While doing our fieldwork for the TRUST project in autumn 2016 and spring 2017 in Finland, we have noticed that unaccompanied asylum-seeking youth need to have a positive relation with an adult person. Furthermore, they need to have Finnish-speaking friends in order to facilitate their arrival and their inclusion in their new environment. Every single underage asylum seeker in Finland has a legal guardian. The problem is that the guardian´s statutory task is not to be an adult friend and support the daily lives of the refugee minors. Often integration, cultural adaptation and creating social belonging are left as duties to housing units or schools. These institutional settings do not have enough resources and time for individual meetings with the young. Luckily, some meaningful and important projects exist to overcome the deficiency of the state: for instance, the Tutoring programme of Plan International Finland and the Sport Mentor project of Save the Children Finland. However the unaccompanied refugee minors in Finland lack a sustainable and systematic network of trusted adults who could support them by spending time with them and by showing interest in their hopes, fears and dreams.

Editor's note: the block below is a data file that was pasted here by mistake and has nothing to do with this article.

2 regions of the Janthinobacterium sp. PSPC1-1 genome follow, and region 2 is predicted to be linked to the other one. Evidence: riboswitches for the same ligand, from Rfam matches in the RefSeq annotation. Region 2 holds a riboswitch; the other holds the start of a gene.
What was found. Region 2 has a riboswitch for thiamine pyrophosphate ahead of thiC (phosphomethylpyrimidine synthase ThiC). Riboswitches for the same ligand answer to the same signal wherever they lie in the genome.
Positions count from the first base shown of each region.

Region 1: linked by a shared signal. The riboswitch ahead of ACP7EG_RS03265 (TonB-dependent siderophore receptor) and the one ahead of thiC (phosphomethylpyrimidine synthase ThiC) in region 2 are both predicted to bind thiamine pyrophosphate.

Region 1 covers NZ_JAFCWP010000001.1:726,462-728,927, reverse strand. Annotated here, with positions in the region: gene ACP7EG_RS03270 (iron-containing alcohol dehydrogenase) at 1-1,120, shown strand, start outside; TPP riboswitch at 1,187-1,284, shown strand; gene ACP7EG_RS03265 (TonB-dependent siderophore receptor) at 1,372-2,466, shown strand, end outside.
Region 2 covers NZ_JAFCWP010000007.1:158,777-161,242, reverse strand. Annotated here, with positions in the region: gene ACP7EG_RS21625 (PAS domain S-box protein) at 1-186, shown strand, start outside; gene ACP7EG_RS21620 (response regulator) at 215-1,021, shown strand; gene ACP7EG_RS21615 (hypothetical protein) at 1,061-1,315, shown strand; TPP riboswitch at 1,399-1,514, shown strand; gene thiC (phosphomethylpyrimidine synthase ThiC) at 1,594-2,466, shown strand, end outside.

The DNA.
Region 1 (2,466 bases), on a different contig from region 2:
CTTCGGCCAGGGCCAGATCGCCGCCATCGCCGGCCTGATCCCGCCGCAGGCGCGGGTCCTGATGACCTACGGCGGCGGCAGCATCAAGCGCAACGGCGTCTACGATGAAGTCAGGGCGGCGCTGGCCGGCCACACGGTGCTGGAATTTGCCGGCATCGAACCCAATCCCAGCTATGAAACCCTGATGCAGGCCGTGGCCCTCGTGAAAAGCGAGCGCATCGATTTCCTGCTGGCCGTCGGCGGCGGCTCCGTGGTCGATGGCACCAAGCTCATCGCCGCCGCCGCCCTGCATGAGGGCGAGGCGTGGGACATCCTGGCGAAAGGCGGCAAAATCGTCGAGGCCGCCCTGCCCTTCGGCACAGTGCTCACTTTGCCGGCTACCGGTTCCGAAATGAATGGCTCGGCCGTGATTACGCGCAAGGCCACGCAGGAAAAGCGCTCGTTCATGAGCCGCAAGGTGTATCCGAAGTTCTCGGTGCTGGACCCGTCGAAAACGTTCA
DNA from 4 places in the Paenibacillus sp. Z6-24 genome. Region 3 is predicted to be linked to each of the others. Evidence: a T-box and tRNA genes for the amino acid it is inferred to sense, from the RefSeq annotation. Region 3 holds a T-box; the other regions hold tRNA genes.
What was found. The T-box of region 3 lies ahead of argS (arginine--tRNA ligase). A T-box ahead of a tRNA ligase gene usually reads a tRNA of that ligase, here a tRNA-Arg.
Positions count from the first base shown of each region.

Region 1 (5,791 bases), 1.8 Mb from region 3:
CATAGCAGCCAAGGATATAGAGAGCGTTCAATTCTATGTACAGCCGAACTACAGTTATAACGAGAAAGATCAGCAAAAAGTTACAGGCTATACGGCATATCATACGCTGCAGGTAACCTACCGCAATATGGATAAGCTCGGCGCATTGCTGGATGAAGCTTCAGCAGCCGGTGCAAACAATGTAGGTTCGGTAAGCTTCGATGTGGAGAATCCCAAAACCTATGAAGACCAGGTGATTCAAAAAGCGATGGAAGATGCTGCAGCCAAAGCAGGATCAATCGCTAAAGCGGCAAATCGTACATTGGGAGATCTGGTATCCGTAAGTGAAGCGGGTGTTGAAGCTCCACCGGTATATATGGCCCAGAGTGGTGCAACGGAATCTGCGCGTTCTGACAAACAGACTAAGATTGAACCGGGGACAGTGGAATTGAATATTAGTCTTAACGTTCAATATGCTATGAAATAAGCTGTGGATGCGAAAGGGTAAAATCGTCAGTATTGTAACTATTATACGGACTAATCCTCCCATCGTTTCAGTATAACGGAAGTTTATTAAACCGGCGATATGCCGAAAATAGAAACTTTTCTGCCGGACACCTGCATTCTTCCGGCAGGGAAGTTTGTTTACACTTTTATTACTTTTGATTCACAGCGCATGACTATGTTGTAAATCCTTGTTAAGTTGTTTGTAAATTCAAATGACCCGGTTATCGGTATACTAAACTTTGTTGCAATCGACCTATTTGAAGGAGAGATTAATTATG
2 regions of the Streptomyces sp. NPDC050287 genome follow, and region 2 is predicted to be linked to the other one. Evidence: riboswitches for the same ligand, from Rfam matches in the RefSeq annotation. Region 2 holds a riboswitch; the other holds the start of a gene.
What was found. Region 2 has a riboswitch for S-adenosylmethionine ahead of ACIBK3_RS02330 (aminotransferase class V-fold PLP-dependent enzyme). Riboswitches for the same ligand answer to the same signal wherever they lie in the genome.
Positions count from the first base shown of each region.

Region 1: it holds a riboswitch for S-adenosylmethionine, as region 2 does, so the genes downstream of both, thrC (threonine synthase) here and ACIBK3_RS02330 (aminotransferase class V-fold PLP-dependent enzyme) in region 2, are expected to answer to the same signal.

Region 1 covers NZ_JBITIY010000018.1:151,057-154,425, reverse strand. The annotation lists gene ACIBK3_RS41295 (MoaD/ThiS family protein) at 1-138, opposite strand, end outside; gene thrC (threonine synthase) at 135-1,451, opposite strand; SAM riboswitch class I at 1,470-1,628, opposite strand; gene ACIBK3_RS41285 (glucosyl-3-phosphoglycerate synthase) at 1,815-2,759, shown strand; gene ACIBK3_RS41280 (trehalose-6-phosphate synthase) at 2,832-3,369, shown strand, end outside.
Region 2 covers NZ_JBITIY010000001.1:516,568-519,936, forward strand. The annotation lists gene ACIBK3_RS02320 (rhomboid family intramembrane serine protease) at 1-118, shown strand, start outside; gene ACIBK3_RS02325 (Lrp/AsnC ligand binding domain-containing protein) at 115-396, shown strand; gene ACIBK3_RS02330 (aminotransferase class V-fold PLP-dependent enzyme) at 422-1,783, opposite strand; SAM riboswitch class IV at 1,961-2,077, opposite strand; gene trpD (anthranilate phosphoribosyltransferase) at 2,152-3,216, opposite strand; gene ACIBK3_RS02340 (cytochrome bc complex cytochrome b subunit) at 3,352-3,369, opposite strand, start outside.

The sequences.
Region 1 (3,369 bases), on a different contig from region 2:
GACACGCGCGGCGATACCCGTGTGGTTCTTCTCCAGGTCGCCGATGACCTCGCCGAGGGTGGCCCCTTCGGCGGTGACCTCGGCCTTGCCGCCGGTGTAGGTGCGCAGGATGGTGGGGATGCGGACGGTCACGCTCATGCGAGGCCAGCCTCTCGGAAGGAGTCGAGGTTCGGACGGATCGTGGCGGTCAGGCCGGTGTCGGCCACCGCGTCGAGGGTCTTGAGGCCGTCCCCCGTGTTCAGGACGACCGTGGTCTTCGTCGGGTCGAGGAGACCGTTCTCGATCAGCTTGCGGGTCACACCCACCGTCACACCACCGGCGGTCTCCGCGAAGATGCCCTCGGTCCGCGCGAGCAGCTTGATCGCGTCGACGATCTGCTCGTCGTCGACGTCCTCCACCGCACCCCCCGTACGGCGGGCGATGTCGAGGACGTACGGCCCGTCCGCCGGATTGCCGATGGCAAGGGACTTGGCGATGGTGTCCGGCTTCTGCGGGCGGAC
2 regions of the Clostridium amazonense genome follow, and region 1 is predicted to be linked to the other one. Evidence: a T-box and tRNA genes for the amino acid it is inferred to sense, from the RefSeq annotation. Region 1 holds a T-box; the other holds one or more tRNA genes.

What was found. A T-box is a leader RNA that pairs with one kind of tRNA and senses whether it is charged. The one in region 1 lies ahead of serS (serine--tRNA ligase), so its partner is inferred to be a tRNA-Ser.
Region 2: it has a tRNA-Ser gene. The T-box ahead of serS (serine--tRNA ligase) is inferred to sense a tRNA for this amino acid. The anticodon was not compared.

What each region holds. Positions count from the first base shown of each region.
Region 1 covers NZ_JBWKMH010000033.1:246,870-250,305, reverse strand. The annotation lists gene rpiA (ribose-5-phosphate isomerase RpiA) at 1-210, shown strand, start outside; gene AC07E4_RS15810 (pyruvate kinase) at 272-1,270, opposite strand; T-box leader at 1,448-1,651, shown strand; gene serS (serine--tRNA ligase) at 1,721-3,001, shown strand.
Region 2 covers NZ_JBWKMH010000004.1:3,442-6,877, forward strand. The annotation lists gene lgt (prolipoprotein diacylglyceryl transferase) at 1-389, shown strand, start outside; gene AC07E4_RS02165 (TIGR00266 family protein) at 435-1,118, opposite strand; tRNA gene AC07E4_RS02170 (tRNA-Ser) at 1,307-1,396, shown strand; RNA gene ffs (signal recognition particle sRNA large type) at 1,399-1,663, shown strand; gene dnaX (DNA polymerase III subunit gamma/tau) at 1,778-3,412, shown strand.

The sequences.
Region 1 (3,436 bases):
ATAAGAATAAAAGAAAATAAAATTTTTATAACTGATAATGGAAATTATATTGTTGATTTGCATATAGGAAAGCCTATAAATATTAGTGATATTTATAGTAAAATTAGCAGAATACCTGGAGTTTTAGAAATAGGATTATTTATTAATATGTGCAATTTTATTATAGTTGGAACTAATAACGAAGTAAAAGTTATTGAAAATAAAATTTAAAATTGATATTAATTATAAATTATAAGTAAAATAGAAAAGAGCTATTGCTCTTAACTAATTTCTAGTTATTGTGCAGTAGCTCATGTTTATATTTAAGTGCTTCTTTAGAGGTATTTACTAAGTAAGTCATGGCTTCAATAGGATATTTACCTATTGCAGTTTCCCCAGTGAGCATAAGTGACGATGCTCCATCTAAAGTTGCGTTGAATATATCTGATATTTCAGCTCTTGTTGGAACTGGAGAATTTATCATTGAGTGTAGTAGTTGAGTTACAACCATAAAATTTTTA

The creation of a mentoring or tutoring programme to support the social belonging of refugee children is a necessity if we want to assure their well-being in Finland. To act as a trusted adult does not mean that one should have any official degree in social work for example but that the mentor has the will to help and is sensitive to what the child has been through. In this sense, he or she is more like a first friend in a new and often really different culture. As Felix explains how he sees the role of a mentor: “It’s nice to have people who are not official employees and who bring various ideas of spending free time to the mostly boring life in a living unit. I think the nonconformity of ideas can be one of the strengths of mentoring.

Photo: Jaakko Tuominen
Photo: Jaakko Tuominen



Gardening, playing and doing things together